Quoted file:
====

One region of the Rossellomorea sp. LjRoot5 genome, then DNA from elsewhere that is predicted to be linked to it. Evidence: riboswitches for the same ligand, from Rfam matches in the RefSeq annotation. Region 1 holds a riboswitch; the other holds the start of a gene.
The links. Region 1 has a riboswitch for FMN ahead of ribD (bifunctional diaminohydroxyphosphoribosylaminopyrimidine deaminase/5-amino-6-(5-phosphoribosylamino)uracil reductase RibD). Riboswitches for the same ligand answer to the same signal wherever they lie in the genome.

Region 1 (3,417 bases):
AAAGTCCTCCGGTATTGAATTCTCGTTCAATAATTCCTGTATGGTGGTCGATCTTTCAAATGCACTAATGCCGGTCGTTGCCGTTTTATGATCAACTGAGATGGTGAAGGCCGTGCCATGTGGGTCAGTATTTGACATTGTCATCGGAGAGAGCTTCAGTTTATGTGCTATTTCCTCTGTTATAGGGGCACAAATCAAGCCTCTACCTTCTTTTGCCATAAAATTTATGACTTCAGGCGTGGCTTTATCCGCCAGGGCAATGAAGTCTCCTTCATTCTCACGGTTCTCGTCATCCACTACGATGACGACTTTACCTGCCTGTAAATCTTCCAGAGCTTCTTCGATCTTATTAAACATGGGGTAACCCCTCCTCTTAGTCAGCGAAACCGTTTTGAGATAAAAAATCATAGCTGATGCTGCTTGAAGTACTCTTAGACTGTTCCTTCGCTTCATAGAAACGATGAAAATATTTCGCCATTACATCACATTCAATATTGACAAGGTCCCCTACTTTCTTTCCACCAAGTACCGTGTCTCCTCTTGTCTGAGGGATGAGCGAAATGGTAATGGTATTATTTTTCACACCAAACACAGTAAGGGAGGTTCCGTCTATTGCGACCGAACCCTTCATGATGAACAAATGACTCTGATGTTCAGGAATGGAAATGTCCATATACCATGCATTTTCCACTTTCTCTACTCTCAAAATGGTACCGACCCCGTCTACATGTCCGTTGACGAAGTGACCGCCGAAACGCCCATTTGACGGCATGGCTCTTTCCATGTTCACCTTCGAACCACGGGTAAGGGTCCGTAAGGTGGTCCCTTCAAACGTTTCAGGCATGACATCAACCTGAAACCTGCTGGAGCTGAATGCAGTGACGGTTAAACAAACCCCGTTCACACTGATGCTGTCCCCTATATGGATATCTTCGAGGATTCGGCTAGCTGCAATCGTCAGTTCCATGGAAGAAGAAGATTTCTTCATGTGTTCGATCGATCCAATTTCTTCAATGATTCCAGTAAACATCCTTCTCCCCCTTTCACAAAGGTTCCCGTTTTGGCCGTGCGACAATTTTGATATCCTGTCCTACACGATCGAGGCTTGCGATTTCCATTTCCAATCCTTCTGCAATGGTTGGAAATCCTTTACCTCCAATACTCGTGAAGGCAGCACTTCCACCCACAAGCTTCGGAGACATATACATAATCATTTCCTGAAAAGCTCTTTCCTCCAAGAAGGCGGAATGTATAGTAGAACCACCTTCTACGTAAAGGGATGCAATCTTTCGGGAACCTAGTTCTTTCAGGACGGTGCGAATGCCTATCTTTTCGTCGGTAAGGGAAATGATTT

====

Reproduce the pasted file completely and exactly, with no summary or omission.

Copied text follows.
One region of the Rossellomorea sp. LjRoot5 genome, then DNA from elsewhere that is predicted to be linked to it. Evidence: riboswitches for the same ligand, from Rfam matches in the RefSeq annotation. Region 1 holds a riboswitch; the other holds the start of a gene.
The links. Region 1 has a riboswitch for FMN ahead of ribD (bifunctional diaminohydroxyphosphoribosylaminopyrimidine deaminase/5-amino-6-(5-phosphoribosylamino)uracil reductase RibD). Riboswitches for the same ligand answer to the same signal wherever they lie in the genome.

Region 1 (3,417 bases):
AAAGTCCTCCGGTATTGAATTCTCGTTCAATAATTCCTGTATGGTGGTCGATCTTTCAAATGCACTAATGCCGGTCGTTGCCGTTTTATGATCAACTGAGATGGTGAAGGCCGTGCCATGTGGGTCAGTATTTGACATTGTCATCGGAGAGAGCTTCAGTTTATGTGCTATTTCCTCTGTTATAGGGGCACAAATCAAGCCTCTACCTTCTTTTGCCATAAAATTTATGACTTCAGGCGTGGCTTTATCCGCCAGGGCAATGAAGTCTCCTTCATTCTCACGGTTCTCGTCATCCACTACGATGACGACTTTACCTGCCTGTAAATCTTCCAGAGCTTCTTCGATCTTATTAAACATGGGGTAACCCCTCCTCTTAGTCAGCGAAACCGTTTTGAGATAAAAAATCATAGCTGATGCTGCTTGAAGTACTCTTAGACTGTTCCTTCGCTTCATAGAAACGATGAAAATATTTCGCCATTACATCACATTCAATATTGACAAGGTCCCCTACTTTCTTTCCACCAAGTACCGTGTCTCCTCTTGTCTGAGGGATGAGCGAAATGGTAATGGTATTATTTTTCACACCAAACACAGTAAGGGAGGTTCCGTCTATTGCGACCGAACCCTTCATGATGAACAAATGACTCTGATGTTCAGGAATGGAAATGTCCATATACCATGCATTTTCCACTTTCTCTACTCTCAAAATGGTACCGACCCCGTCTACATGTCCGTTGACGAAGTGACCGCCGAAACGCCCATTTGACGGCATGGCTCTTTCCATGTTCACCTTCGAACCACGGGTAAGGGTCCGTAAGGTGGTCCCTTCAAACGTTTCAGGCATGACATCAACCTGAAACCTGCTGGAGCTGAATGCAGTGACGGTTAAACAAACCCCGTTCACACTGATGCTGTCCCCTATATGGATATCTTCGAGGATTCGGCTAGCTGCAATCGTCAGTTCCATGGAAGAAGAAGATTTCTTCATGTGTTCGATCGATCCAATTTCTTCAATGATTCCAGTAAACATCCTTCTCCCCCTTTCACAAAGGTTCCCGTTTTGGCCGTGCGACAATTTTGATATCCTGTCCTACACGATCGAGGCTTGCGATTTCCATTTCCAATCCTTCTGCAATGGTTGGAAATCCTTTACCTCCAATACTCGTGAAGGCAGCACTTCCACCCACAAGCTTCGGAGACATATACATAATCATTTCCTGAAAAGCTCTTTCCTCCAAGAAGGCGGAATGTATAGTAGAACCACCTTCTACGTAAAGGGATGCAATCTTTCGGGAACCTAGTTCTTTCAGGACGGTGCGAATGCCTATCTTTTCGTCGGTAAGGGAAATGATTT